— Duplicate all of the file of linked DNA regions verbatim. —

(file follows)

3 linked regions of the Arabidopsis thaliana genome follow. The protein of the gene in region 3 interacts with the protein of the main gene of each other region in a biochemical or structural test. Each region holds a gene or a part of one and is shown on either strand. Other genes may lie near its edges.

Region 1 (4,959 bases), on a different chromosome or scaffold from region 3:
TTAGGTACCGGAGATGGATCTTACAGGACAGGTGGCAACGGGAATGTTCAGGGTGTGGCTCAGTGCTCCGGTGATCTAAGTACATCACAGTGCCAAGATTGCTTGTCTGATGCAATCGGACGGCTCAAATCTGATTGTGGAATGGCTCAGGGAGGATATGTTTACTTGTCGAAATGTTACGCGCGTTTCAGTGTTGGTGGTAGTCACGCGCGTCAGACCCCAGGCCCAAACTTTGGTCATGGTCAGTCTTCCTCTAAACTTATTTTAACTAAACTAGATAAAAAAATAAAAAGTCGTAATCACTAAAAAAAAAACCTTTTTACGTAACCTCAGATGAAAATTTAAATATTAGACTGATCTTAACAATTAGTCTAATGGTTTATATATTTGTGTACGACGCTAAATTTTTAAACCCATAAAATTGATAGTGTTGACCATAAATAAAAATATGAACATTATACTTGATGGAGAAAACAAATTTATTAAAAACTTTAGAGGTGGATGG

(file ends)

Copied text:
3 linked regions of the Arabidopsis thaliana genome follow. The protein of the gene in region 3 interacts with the protein of the main gene of each other region in a biochemical or structural test. Each region holds a gene or a part of one and is shown on either strand. Other genes may lie near its edges.

Region 1 (4,959 bases), on a different chromosome or scaffold from region 3:
TTAGGTACCGGAGATGGATCTTACAGGACAGGTGGCAACGGGAATGTTCAGGGTGTGGCTCAGTGCTCCGGTGATCTAAGTACATCACAGTGCCAAGATTGCTTGTCTGATGCAATCGGACGGCTCAAATCTGATTGTGGAATGGCTCAGGGAGGATATGTTTACTTGTCGAAATGTTACGCGCGTTTCAGTGTTGGTGGTAGTCACGCGCGTCAGACCCCAGGCCCAAACTTTGGTCATGGTCAGTCTTCCTCTAAACTTATTTTAACTAAACTAGATAAAAAAATAAAAAGTCGTAATCACTAAAAAAAAAACCTTTTTACGTAACCTCAGATGAAAATTTAAATATTAGACTGATCTTAACAATTAGTCTAATGGTTTATATATTTGTGTACGACGCTAAATTTTTAAACCCATAAAATTGATAGTGTTGACCATAAATAAAAATATGAACATTATACTTGATGGAGAAAACAAATTTATTAAAAACTTTAGAGGTGGATGG